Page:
News features and technical articles about the evolution of aquaculture, one of the world’s fastest growing industries.

Lobster aquaculture in eastern Indonesia, part 1

Bayu Priyambodo IBM Suastika Jaya

Methods evolve for fledgling industry

Lobster
Panulirus ornatus, called lobster mutiara, don’t mature until a size well in excess of 1 kg, at which time they receive maximum prices.

Lobster cage culture has great potential in Indonesia, which has 5.8 million km2 of marine area, 17,504 islands and 81,000 km of coastline. Many of its lagoons and bays are suitable for cage culture, although the area currently utilized is small.

Lobster culture in eastern Indonesia began at West Nusa Tenggara (Nusa Tenggara Barat) in 2000 as a by-product of seaweed and grouper culture, which had been in operation since the 1990s. Swimming pueruli, the final larval stage of lobsters, and juvenile lobsters were often observed settling on the floats, cages and other materials associated with seaweed and grouper culture. They were captured by hand and retained in separate cages, in which they grew well. Thus was born lobster aquaculture. The total industry presently consists of about 1,000 small-scale farm units.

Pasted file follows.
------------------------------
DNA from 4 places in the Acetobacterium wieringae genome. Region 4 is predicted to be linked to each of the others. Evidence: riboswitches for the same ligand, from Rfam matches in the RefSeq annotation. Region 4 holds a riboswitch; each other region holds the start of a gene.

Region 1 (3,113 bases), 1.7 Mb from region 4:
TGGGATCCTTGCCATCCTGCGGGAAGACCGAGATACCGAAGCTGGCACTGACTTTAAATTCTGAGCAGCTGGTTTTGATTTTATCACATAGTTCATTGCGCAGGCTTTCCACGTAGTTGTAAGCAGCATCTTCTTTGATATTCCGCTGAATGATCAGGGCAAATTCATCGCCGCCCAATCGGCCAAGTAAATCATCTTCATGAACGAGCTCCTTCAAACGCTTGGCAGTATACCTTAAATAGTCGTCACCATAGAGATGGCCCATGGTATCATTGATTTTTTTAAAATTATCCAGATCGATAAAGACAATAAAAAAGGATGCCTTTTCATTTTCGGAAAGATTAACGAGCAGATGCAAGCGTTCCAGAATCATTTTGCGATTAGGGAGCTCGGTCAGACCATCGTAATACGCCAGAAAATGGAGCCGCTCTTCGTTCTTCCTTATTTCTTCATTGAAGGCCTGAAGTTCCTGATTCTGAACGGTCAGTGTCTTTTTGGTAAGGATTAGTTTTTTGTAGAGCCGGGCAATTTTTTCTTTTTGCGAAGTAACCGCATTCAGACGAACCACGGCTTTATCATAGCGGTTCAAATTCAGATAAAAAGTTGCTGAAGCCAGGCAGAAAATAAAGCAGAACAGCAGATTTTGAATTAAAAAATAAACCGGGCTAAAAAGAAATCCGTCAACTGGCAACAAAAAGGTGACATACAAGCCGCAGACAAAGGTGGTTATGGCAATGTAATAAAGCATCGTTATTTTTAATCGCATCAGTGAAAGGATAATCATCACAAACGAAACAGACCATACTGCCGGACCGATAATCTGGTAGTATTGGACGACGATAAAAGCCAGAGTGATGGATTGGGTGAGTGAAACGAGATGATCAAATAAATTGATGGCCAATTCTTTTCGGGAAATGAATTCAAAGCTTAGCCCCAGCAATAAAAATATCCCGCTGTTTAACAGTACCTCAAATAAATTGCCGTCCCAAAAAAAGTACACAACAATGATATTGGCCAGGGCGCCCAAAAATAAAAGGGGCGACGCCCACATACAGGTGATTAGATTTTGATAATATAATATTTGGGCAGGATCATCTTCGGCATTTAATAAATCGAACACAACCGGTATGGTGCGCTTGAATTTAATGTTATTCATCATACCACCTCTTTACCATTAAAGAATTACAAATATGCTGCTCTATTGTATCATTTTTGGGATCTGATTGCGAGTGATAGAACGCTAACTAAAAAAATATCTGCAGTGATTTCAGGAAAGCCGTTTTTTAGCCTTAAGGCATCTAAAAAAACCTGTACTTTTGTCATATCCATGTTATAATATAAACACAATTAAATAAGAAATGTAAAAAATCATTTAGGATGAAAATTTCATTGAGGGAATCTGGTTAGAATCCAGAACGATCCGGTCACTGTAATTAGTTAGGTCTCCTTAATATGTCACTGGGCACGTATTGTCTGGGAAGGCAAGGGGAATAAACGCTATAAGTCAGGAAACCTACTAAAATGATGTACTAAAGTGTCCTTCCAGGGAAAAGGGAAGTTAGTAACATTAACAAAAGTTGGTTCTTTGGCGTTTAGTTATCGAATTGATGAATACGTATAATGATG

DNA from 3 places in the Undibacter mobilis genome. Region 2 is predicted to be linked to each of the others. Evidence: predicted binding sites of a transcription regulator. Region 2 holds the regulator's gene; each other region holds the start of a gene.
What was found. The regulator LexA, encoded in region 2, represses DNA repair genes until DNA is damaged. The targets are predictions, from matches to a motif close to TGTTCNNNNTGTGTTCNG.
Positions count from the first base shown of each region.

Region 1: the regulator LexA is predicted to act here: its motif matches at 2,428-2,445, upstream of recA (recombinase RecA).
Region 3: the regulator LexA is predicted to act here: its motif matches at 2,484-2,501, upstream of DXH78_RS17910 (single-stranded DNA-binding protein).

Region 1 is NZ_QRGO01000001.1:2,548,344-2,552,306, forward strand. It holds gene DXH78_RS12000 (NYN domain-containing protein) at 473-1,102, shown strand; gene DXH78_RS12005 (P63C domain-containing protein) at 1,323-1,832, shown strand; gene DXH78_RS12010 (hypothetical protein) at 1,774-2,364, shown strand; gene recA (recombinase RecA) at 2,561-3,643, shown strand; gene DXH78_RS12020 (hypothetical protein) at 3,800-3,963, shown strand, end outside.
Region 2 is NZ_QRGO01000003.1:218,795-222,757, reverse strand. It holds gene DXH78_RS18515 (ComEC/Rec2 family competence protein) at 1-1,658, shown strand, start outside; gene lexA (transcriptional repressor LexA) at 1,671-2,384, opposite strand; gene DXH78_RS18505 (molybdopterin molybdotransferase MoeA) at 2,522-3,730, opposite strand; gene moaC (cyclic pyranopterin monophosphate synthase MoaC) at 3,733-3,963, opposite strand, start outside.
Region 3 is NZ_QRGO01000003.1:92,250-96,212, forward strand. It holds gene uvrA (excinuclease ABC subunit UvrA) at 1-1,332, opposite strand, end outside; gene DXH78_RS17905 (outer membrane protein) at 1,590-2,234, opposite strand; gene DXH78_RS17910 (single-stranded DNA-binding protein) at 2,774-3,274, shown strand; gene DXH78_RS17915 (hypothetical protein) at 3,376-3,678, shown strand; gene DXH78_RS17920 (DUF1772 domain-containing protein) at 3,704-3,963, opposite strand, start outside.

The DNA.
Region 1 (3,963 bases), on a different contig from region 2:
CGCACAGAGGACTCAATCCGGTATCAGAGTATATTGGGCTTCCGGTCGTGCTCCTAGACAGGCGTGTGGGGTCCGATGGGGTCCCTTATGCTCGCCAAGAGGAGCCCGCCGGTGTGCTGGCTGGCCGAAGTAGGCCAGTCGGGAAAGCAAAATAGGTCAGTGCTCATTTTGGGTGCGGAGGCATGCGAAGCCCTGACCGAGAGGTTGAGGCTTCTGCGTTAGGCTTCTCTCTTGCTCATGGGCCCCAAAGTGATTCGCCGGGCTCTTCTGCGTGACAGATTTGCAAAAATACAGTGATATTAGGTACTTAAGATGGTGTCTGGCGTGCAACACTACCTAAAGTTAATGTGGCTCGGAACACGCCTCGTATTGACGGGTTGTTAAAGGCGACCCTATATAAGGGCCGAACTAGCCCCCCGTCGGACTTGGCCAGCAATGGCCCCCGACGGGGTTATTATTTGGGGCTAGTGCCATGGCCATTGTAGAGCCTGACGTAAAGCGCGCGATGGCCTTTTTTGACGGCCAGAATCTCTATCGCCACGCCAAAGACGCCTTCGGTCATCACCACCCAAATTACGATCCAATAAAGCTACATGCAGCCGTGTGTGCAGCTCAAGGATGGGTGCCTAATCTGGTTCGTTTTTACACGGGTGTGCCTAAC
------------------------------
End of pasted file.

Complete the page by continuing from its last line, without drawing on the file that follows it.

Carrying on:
Most lobster culture occurs in combination with other species, primarily grouper (Cromileptes altivelis) and the Eucheuma species of seaweed. The three main lobster culture areas – Telong Elong Bay, Awang Bay and Gerupuk Bay – are located in the south central and eastern regions of Lombok Island. Lobster farming involves more than 400 farmer households and benefits local village people, as well.

Cage facilities

Lobster
Panulirus homarus, called lobster pasir, is the most common species raised.

There is considerable variation in raft and cage design, reflecting the novelty of the industry and its early stage of development. All cages are supported on floating rafts 100 meters or more off the beach. The systems used vary from simple structures fabricated of bamboo to better-engineered platforms made of milled timber. Floats consist of plastic or steel drums, some of which are covered in canvas, presumably to reduce corrosion.

Rafts vary in dimension but typically measure 8 x 8 meters and up to 16 x 16 meters. Rectangular cages are supported within the rafts in a grid pattern of varying specification. Cages vary in size from 1.5 x 1.5 x 1.5 meters up to 4 x 4 x 4 meters, depending on species and the size of the stock

Cage nets to hold lobsters are cubic in shape and made of nylon fishing net with mesh sizes less than 12 mm. Larger cages tend to be fabricated with larger mesh sizes, although none is larger than 20 mm.

Species cultured